When it comes to electrification, Toyota continues to go against the industry trends like a gambler who is aware of losing but still doubles down, hoping the tides might turn. The maker of the fuel-cell powered Mirai wants to develop the hydrogen fuel-cell technology further and transplant it into a Hilux pickup truck. But instead of betting its own money, Toyota established a consortium with four other British companies to receive funding from the UK government.
Toyota would not admit to this and claims instead that it needed the expertise of these companies. According to Toyota’s press release, Ricardo is a consultancy that will “support the technical integration of the fuel cell components into the Hilux chassis.” ETL will contribute its thermal management solutions to the project, while D2H will bring its thermodynamic expertise. Finally, Thatcham Research will help with crash safety and insurance ratings.
Of course, Toyota couldn’t have done it without them, and I don’t mean developing the fuel-cell Hilux. Toyota has enough experience with engineering a fuel-cell vehicle. But despite that, we’re fairly certain it couldn’t have obtained UK government funding without involving these British companies in the project.
I am glad there is an alternative to battery operated cars. I personally would be more interested in this hydrogen fuel cell vehicle. Hydrogen is plentiful in our atmosphere and can be produced more efficiently as a fuel source vs charging up batteries (slowly) that only last hours and at best 300 miles. We need to see what goes into these fuel cells however. Humbly…doc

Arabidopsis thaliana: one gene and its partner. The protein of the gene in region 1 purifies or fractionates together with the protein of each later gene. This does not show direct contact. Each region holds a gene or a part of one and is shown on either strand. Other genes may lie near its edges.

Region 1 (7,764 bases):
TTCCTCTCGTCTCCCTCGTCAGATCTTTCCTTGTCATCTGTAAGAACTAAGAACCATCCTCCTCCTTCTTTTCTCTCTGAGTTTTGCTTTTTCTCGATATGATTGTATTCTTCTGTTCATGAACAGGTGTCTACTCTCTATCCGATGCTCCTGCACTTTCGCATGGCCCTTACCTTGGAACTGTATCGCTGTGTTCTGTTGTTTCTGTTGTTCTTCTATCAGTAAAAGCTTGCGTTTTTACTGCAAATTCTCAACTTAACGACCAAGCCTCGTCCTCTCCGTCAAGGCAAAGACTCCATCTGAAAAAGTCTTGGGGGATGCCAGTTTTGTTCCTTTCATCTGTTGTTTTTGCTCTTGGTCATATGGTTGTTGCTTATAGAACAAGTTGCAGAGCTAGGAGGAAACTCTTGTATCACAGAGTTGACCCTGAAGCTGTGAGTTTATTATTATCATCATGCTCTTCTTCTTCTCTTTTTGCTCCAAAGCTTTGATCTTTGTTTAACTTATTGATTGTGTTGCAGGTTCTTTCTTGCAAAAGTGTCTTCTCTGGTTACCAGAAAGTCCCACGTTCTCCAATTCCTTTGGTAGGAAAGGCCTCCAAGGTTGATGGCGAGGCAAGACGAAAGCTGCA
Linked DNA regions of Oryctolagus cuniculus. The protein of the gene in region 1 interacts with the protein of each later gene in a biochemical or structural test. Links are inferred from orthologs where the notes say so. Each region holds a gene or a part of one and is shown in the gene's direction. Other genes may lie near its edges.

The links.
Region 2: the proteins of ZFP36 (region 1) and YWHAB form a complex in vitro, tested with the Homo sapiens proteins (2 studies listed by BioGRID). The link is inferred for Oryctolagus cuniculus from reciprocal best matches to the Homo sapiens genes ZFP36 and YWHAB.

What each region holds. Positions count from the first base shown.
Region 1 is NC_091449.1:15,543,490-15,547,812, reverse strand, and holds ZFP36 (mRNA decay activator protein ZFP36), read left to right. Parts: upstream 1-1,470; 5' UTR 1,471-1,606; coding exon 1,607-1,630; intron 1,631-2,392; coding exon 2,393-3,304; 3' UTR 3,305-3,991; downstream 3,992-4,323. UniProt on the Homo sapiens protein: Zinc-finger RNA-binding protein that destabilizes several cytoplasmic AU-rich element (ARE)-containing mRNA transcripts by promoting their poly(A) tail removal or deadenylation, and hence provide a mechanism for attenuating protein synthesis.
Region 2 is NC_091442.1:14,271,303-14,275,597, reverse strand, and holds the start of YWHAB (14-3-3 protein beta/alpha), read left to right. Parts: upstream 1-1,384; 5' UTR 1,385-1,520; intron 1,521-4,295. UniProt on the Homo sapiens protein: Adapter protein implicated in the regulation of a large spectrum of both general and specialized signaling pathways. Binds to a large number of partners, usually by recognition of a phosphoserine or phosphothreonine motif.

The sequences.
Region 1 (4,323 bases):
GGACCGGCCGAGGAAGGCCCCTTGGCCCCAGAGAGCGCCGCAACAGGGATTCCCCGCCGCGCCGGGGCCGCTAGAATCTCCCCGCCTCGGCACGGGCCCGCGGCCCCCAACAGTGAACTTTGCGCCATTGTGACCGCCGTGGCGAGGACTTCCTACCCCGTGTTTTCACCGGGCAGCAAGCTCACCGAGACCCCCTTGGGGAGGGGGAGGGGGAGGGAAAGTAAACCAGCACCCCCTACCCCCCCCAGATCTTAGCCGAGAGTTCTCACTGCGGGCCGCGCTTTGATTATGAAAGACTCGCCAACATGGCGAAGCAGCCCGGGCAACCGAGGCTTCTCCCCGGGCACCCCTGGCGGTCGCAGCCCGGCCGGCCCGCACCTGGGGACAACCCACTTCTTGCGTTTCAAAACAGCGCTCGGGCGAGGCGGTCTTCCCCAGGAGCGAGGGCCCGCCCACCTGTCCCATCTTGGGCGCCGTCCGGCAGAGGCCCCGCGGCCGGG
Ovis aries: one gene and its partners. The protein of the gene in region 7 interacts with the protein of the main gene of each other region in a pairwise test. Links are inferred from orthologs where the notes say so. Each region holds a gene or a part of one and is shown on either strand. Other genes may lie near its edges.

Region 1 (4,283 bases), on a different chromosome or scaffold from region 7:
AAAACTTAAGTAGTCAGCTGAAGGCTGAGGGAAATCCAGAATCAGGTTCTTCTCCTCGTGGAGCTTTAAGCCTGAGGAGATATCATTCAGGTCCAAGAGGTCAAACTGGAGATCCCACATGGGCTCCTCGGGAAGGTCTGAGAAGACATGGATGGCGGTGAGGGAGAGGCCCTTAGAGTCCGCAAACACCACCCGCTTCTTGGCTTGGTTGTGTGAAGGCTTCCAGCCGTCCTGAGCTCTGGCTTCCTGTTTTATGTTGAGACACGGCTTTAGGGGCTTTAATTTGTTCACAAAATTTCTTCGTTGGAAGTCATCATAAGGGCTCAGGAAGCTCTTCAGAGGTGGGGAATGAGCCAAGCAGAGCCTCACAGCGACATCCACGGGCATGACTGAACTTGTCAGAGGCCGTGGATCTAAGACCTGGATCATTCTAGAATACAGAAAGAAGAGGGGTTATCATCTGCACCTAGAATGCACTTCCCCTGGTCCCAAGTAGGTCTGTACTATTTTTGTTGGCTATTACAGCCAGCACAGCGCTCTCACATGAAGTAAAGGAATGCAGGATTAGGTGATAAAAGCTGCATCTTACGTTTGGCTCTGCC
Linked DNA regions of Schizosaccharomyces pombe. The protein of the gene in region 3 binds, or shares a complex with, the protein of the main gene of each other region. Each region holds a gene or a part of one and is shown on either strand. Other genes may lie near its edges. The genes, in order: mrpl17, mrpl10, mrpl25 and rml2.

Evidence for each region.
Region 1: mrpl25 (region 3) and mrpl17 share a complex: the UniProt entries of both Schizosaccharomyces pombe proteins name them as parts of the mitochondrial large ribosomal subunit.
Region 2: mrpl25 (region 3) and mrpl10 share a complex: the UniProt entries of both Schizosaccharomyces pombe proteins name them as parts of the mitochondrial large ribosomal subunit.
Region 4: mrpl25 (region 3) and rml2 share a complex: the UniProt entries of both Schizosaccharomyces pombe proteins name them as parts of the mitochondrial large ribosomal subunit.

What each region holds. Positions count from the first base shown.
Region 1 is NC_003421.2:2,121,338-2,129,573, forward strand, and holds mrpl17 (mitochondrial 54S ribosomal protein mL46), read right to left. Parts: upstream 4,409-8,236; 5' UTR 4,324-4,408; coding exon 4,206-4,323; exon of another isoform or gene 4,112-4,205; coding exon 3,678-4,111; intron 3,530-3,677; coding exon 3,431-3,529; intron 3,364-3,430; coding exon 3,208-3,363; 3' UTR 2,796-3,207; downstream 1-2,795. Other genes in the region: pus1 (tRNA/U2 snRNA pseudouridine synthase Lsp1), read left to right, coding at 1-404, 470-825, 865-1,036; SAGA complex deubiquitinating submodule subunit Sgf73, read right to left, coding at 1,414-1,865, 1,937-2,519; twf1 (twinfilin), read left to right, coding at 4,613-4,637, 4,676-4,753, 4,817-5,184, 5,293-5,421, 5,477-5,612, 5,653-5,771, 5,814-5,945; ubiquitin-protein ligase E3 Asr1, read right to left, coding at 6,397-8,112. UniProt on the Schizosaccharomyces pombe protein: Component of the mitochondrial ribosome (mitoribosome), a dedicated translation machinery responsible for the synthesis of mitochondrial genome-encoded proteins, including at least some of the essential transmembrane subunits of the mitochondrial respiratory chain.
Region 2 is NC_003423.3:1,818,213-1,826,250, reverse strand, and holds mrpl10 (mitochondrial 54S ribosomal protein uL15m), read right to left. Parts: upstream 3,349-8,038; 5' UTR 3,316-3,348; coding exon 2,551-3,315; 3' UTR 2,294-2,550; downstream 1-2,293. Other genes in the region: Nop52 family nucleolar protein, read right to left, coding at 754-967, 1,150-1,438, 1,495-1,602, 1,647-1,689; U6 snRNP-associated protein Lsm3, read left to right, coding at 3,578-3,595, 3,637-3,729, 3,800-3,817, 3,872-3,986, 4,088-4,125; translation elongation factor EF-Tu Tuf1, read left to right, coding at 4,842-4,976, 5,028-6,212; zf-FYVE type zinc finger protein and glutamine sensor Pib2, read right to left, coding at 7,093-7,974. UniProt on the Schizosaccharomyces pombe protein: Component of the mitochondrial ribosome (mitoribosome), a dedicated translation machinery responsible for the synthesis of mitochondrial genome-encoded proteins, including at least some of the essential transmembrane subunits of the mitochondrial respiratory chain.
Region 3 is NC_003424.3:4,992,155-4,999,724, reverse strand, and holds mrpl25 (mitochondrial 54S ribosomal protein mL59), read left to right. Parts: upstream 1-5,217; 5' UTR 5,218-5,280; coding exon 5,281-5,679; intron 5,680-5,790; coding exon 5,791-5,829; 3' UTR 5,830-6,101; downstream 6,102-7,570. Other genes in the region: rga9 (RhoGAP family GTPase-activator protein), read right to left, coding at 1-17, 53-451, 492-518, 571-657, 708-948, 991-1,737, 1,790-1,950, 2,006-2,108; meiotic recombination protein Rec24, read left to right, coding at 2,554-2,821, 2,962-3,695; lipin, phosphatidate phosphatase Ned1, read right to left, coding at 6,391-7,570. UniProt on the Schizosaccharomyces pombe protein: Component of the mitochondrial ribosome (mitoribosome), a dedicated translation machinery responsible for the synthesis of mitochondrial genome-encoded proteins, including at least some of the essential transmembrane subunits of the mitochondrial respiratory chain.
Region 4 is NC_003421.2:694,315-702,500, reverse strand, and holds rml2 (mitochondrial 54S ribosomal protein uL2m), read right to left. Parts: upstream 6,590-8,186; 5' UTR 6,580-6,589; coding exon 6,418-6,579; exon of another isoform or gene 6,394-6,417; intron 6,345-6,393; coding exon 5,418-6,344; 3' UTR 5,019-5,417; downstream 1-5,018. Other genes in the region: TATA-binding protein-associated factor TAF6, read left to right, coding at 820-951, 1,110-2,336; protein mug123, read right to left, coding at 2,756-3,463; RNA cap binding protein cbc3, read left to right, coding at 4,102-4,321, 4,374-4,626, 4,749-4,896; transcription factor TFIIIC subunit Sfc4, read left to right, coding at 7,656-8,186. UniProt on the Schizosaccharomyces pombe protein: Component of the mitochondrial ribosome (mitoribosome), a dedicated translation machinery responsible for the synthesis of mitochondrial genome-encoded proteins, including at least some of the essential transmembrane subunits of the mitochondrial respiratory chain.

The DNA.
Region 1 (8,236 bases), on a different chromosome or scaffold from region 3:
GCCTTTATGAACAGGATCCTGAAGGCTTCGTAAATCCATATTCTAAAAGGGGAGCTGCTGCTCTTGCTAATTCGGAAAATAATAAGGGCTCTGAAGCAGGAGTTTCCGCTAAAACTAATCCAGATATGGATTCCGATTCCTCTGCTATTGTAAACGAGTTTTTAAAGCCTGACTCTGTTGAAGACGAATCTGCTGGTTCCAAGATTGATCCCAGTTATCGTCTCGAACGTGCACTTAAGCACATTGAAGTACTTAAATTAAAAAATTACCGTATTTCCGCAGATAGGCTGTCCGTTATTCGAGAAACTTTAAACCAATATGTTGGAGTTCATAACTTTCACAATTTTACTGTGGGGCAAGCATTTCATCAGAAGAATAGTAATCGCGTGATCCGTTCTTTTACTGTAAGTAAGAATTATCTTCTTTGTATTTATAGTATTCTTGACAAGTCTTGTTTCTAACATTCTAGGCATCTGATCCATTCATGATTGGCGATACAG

Hydrogen is the most abundant element but is rarely found by itself as H2. Considerable energy must be applied to generate H2, with a lot of energy losses in the synthesis process, typically through the application of electricity, plus significant transport losses. Far more efficient to merely use the electricity to charge a battery.
He is no fool who gives what he cannot keep to gain what he cannot lose.
I’m not so sure this is universally true. Furthermore, hydrogen needs to be DELIVERED, and needs to be refueled at specific locations. That adds an ongoing additional “cost” (money, environmental, logistical, etc) that electricity doesn’t have. Basically for the vast majority of EV charging, you park somewhere you need to be anyway*1, and plug in. That’s it.
*1 The majority, probably vast majority, is at night, at home, while you are sleeping.
Actually gentlemen I mispoke. A hydrogen fuel cell uses a hydrogen rich substrate like ammonia or other hydrogen rich compounds (cheap) where the material dissolves across special plastic membranes to make electricity:
Electrolysis is a promising option for carbon-free hydrogen production from renewable and nuclear resources. Electrolysis is the process of using electricity to split water into hydrogen and oxygen. This reaction takes place in a unit called an electrolyzer. Electrolyzers can range in size from small, appliance-size equipment that is well-suited for small-scale distributed hydrogen production to large-scale, central production facilities that could be tied directly to renewable or other non-greenhouse-gas-emitting forms of electricity production.
The majority of hydrogen is still made the old fashioned way with generated electricity but these cells make either electricity or hydrogen . Evidently the electricity can be used or the hydrogen can be burned for power creating water, carbon dioxide and heat as waste. Interesting to research this topic…doc